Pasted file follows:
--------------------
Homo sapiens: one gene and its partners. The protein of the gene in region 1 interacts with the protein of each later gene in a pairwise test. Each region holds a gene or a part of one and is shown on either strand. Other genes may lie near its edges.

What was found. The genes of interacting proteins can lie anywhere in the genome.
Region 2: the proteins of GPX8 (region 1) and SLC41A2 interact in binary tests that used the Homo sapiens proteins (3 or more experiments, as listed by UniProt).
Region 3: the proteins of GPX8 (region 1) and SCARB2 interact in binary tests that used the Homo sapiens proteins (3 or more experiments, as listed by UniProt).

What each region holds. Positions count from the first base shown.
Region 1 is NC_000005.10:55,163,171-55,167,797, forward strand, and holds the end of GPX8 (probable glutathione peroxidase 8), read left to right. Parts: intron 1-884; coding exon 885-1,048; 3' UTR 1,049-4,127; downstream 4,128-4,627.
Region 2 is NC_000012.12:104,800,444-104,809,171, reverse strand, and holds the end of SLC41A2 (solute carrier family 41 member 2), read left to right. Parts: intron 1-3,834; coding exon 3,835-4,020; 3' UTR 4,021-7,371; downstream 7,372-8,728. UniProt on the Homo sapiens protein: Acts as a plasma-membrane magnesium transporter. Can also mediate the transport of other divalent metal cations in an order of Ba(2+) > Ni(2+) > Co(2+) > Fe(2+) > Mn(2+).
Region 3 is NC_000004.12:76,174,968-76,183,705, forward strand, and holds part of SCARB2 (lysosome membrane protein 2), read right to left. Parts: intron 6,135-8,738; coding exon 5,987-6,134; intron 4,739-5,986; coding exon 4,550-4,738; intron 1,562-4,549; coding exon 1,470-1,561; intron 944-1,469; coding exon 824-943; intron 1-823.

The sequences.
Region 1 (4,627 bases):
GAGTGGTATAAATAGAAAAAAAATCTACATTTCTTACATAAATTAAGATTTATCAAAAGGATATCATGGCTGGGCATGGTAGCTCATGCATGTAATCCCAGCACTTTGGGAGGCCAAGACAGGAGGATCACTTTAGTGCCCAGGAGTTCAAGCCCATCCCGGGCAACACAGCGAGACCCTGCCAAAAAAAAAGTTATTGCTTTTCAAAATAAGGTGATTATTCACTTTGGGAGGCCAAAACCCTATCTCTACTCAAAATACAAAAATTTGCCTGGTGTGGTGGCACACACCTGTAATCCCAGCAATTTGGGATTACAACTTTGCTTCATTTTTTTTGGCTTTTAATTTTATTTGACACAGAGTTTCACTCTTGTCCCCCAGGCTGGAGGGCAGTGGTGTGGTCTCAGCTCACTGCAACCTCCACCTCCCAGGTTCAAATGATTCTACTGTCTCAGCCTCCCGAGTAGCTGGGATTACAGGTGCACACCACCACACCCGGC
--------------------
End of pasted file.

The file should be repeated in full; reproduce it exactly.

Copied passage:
Homo sapiens: one gene and its partners. The protein of the gene in region 1 interacts with the protein of each later gene in a pairwise test. Each region holds a gene or a part of one and is shown on either strand. Other genes may lie near its edges.

What was found. The genes of interacting proteins can lie anywhere in the genome.
Region 2: the proteins of GPX8 (region 1) and SLC41A2 interact in binary tests that used the Homo sapiens proteins (3 or more experiments, as listed by UniProt).
Region 3: the proteins of GPX8 (region 1) and SCARB2 interact in binary tests that used the Homo sapiens proteins (3 or more experiments, as listed by UniProt).

What each region holds. Positions count from the first base shown.
Region 1 is NC_000005.10:55,163,171-55,167,797, forward strand, and holds the end of GPX8 (probable glutathione peroxidase 8), read left to right. Parts: intron 1-884; coding exon 885-1,048; 3' UTR 1,049-4,127; downstream 4,128-4,627.
Region 2 is NC_000012.12:104,800,444-104,809,171, reverse strand, and holds the end of SLC41A2 (solute carrier family 41 member 2), read left to right. Parts: intron 1-3,834; coding exon 3,835-4,020; 3' UTR 4,021-7,371; downstream 7,372-8,728. UniProt on the Homo sapiens protein: Acts as a plasma-membrane magnesium transporter. Can also mediate the transport of other divalent metal cations in an order of Ba(2+) > Ni(2+) > Co(2+) > Fe(2+) > Mn(2+).
Region 3 is NC_000004.12:76,174,968-76,183,705, forward strand, and holds part of SCARB2 (lysosome membrane protein 2), read right to left. Parts: intron 6,135-8,738; coding exon 5,987-6,134; intron 4,739-5,986; coding exon 4,550-4,738; intron 1,562-4,549; coding exon 1,470-1,561; intron 944-1,469; coding exon 824-943; intron 1-823.

The sequences.
Region 1 (4,627 bases):
GAGTGGTATAAATAGAAAAAAAATCTACATTTCTTACATAAATTAAGATTTATCAAAAGGATATCATGGCTGGGCATGGTAGCTCATGCATGTAATCCCAGCACTTTGGGAGGCCAAGACAGGAGGATCACTTTAGTGCCCAGGAGTTCAAGCCCATCCCGGGCAACACAGCGAGACCCTGCCAAAAAAAAAGTTATTGCTTTTCAAAATAAGGTGATTATTCACTTTGGGAGGCCAAAACCCTATCTCTACTCAAAATACAAAAATTTGCCTGGTGTGGTGGCACACACCTGTAATCCCAGCAATTTGGGATTACAACTTTGCTTCATTTTTTTTGGCTTTTAATTTTATTTGACACAGAGTTTCACTCTTGTCCCCCAGGCTGGAGGGCAGTGGTGTGGTCTCAGCTCACTGCAACCTCCACCTCCCAGGTTCAAATGATTCTACTGTCTCAGCCTCCCGAGTAGCTGGGATTACAGGTGCACACCACCACACCCGGC